ST. LOUIS– — When a group of St. Charles County high schoolers welcomed Irish exchange students at Lambert Airport in October 2019, they were already excited for their chance to do the same in Ireland less than six months later.
“To go see what their lifestyle was like, they were really excited,” said Julie Matthews.
Matthews’ daughter is a junior at St. Charles West. She was one of 24 area students scheduled to leave for Ireland on March 15th through the St. Charles sister cities program.
Then the pandemic hit.
“All of our kids were like, ok now what are we doing. It was chaos.” said Matthews.
The trip was canceled two days before they were supposed to leave. Julie says what followed was one frustrating phone call after next trying to find out how to get their tickets refunded.
“It’s really frustrating to not even know who to talk to about it or what loops to jump through to get to that exact person.” said Matthews.
You see, what makes this situation so complicated, is the way the tickets were purchased. The families gave their checks to Sandi Swift. She works at St. Charles West and organized the plane tickets through her travel services company. She then sent the families’ checks to Travel Planners International. It’s a host agency travel advisors and agency owners use to book flights and more. T-P-I then paid a consolidator, in this case Sky Bird Travel, for a block of seats it previously purchased at a discounted price from United and American Airlines.
“We’re not here to point fingers or place blame on anyone. We just want this resolved.” said Matthews.
And that’s where Contact 2 comes in. After more than two months of digging, we learned Sky Bird needed to request the refund from the airlines for the families to get their money back. Problem is, the group canceled the itinerary, not the airline. That complicates the refunds the group is entitled to. in fact, both the United and American flights the students were supposed to take, actually flew to Ireland. Remember, this was right at the start of the pandemic.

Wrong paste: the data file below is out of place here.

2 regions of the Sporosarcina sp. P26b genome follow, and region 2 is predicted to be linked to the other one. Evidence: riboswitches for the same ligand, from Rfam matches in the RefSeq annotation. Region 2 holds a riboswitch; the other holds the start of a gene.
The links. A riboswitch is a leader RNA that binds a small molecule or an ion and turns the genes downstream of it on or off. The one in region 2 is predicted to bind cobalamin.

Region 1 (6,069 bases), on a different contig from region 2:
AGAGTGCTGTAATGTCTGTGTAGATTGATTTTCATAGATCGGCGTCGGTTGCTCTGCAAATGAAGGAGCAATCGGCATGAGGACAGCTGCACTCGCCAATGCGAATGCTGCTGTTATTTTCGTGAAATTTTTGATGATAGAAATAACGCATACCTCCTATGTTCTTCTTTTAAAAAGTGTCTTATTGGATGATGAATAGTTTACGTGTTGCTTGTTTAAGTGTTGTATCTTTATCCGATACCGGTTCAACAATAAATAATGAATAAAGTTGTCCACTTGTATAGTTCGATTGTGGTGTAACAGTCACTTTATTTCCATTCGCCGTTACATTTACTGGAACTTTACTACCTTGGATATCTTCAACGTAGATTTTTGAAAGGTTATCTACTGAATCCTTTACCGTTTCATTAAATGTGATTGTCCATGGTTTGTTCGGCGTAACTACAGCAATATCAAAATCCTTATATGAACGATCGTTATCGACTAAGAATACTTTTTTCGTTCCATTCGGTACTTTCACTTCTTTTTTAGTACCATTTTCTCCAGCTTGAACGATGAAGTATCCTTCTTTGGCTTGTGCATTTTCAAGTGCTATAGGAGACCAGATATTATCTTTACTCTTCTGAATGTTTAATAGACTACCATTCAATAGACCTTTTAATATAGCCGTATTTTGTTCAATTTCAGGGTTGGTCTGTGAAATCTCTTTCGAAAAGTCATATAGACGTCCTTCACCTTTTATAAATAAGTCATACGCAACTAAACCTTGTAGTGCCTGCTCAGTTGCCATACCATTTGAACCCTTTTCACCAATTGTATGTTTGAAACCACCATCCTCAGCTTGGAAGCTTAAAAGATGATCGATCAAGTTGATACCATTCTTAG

We spoke to both airlines. In a statement, United said: “we’ve extended ticket validity to 24 months from the date the ticket was issued.”
American said “the ticket can be used for any travel under the customer’s name until 12/31/2021.”
“Where am I going to send my 16-year-old daughter by herself?” asked Matthews.
That’s just one of the many frustrations these parents still have. The timing of this trip couldn’t have been worse. With COVID shutdowns rippling around the globe at the time, airlines were making and changing policies frequently. We’ll keep working to get them their money back. A representative for the Missouri Attorney General’s office tells us it is reviewing two complaints related to this situation. Which we’ll also follow up on.